The effects of fatigue have previously been investigated in other upper body push exercises such as the bench press [13,14,15] and push-up [16,17] and have been shown to significantly alter repetition characteristics such as increasing the duration of the upwards phase of these movements [13,14,18,19] and decreasing movement control [14]. These alterations in movement kinematics are often accompanied by changes in muscle activation strategies and coordination dynamics [12,20], with fatigue being characterized by an increase in amplitude and a decrease in spectral frequencies in an electromyography signal [21]. Some of these fatigue-induced changes may represent a practical concern for exercise professionals and exercisers when applied to the dip. Dips are completed some height above the ground and decreased movement control may increase fall risk, forcing the shoulder beyond the maximal range of motion, resulting in traumatic injury. Any potential increase in the risk of injury warrants investigation, particularly when considering that there are currently un-investigated practitioner concerns for a suspected high risk of injury to the shoulder when completing dip repetitions [22].
One more important potential fatigue-related control issue is the end-range shoulder extension observable at the bottom position when completing the dip. It has been suggested that there is an increased risk of injury to the anterior shoulder capsule and PM when in this position under load [22,23,24,25], especially when fatigued. This line of thinking is related to the perceived decreased neuromuscular and coordination control when fatigued which may put performers of the dip in an injurious position. However, these claims of fatigue-induced coordination dynamics change, and their relation to potential injury risk have minimal supporting evidence, with much of these reports coming from case reports [23,25], anecdotal examples [26,27], and unsupported claims [24]. As a result, having a better understanding of the neuromechanical profile of the dip will provide practitioners with evidence to more appropriately prescribe this exercise within different athletic contexts and populations.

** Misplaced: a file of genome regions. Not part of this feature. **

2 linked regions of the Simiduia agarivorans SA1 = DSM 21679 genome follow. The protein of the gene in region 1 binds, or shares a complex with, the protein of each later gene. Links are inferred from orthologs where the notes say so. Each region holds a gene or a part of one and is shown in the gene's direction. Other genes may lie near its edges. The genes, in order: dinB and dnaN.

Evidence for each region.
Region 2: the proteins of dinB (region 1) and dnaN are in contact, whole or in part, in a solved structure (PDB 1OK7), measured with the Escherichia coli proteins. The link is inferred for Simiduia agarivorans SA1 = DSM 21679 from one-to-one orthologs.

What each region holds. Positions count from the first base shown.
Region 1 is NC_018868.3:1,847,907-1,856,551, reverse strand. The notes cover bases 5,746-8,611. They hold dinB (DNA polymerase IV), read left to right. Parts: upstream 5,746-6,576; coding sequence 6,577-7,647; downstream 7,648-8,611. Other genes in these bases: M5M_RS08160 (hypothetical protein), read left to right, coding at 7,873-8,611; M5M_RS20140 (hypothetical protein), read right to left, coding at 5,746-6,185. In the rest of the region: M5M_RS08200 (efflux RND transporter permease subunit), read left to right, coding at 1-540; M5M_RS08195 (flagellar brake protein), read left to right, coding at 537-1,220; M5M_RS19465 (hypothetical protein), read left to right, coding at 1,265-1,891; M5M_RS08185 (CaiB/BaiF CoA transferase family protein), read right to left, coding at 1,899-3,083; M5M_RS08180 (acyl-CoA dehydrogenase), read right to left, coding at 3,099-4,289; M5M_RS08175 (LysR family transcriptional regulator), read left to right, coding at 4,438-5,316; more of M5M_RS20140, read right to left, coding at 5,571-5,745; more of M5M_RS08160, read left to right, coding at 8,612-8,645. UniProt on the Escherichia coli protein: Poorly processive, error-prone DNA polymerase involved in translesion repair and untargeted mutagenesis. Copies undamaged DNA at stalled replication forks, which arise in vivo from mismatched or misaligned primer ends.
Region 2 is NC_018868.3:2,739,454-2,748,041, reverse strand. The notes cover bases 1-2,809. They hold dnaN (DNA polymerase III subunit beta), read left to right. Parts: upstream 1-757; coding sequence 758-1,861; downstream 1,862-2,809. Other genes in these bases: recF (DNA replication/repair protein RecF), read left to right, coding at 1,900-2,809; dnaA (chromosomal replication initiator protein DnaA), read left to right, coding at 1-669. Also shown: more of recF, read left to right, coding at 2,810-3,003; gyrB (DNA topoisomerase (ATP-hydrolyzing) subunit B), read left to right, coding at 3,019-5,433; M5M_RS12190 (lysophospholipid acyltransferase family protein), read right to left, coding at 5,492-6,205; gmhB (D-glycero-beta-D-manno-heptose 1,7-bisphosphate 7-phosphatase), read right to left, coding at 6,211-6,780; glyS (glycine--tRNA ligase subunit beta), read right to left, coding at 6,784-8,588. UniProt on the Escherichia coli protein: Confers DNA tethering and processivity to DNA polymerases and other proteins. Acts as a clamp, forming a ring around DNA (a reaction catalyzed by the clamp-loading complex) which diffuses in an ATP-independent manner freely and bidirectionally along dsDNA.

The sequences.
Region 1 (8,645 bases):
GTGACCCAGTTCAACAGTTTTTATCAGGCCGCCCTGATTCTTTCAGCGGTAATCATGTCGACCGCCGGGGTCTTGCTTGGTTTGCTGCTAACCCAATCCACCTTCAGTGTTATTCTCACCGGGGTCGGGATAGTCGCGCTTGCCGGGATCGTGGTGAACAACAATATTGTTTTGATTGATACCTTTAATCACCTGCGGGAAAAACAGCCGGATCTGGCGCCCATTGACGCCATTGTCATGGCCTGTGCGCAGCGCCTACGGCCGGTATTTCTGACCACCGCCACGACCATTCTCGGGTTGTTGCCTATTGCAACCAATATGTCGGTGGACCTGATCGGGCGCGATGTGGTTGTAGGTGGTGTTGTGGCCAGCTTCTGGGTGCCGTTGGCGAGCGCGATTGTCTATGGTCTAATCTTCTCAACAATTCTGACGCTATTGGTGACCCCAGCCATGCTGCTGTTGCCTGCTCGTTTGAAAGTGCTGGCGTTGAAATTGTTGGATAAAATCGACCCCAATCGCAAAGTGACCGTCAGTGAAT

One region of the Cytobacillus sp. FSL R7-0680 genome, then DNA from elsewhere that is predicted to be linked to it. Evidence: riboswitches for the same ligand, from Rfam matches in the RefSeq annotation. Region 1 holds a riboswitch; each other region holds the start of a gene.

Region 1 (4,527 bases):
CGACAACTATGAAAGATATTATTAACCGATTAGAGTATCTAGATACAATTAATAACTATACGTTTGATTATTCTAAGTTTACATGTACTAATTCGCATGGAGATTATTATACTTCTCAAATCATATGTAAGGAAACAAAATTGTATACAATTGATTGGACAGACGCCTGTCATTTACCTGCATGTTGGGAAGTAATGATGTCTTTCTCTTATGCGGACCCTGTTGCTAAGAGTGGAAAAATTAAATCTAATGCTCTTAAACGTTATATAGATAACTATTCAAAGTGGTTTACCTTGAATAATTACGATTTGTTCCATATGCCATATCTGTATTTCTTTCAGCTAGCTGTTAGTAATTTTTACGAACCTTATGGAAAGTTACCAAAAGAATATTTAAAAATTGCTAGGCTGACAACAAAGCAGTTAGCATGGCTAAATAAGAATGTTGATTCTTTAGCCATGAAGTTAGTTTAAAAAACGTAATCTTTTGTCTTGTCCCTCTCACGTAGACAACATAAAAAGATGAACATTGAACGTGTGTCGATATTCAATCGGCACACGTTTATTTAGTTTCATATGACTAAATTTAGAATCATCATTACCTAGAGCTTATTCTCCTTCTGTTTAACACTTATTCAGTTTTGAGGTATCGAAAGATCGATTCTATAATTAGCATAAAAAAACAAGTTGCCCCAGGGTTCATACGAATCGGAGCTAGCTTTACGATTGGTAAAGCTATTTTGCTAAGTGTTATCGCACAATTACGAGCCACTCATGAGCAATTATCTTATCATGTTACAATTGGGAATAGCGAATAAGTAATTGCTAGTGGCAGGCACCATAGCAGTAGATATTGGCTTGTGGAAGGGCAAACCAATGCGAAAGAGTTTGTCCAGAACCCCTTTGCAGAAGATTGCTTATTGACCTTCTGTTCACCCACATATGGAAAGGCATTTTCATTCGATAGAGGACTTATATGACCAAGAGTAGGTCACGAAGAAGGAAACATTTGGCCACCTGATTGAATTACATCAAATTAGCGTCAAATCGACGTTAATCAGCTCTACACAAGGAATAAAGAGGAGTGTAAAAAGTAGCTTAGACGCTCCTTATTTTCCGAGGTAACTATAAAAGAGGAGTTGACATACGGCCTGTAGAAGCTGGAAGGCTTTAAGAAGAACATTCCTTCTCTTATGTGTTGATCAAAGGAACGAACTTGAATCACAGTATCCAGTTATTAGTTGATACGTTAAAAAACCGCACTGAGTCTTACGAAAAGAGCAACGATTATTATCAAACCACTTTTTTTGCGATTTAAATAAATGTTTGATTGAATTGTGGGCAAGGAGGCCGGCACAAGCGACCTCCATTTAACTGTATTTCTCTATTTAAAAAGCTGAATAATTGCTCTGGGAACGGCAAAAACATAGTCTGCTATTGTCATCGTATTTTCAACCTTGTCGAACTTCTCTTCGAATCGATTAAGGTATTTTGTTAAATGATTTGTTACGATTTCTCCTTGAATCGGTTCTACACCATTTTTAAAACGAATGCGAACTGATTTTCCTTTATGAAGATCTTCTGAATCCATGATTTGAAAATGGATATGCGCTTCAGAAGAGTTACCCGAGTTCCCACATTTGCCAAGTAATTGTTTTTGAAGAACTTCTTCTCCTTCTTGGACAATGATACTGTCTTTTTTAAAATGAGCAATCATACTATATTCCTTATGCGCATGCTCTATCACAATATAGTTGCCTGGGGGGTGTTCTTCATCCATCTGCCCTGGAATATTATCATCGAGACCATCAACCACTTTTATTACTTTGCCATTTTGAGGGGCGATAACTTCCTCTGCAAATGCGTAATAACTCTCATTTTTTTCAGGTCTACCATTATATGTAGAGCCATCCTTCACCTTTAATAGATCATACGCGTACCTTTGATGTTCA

The purpose of this study was to profile and compare the kinematics and muscle activation patterns of the bar dip in two conditions: (i) non-fatigued and (ii) fatigued. It was hypothesized that fatigue would cause an increase in the muscle’s electrical activity and that there would be significant changes in the peak joint angle’s experiences, particularly in the bottom position of the movement. An understanding of the neuromechanical profile of the dip will firstly improve the justification of its use in certain contexts and provide some rationale for the perceived injury risks associated with the exercise.

2. Materials and Methods

2.1. Participants

An a priori calculation found that a minimum sample size of 12 participants was needed to achieve a power of 0.8, with an alpha level of 0.05. Fifteen healthy males volunteered for this study (height = 172.05 ± 27.17 cm, weight = 87.19 ± 27.20 Kg, age = 29.07 ± 6.57 years, and 3.79 ± 5.23 years of regular resistance training experience). All participants regularly incorporated bodyweight dips, or variations thereof, in their weekly structured strength and conditioning programs. Participants were excluded if they had any current or major injuries to the upper limb or trunk in the 12 months prior to participation. This study was approved by the institution’s human research ethics committee (ECN-19-223). Participants completed an average of 24.93 ± 7.01 repetitions, which is comparable to collegiate lacrosse players who completed 25.17 ± 7.02 repetitions [5].

2.2. Procedures

All dips were performed on a V-shaped dip bar (Iron Edge, St Kilda, VIC, Australia) that was mounted on a free-standing matrix rack (Iron Edge, St Kilda, VIC, Australia) and anchored to the laboratory floor. The laboratory temperature was set to 24 °C for all participants. The matrix rack was surrounded by 14-3D motion capturing cameras (Vicon, Oxford, UK) which sampled data (200 Hz.) using a modified marker set of the University of Western Australia’s full-body model [28,29].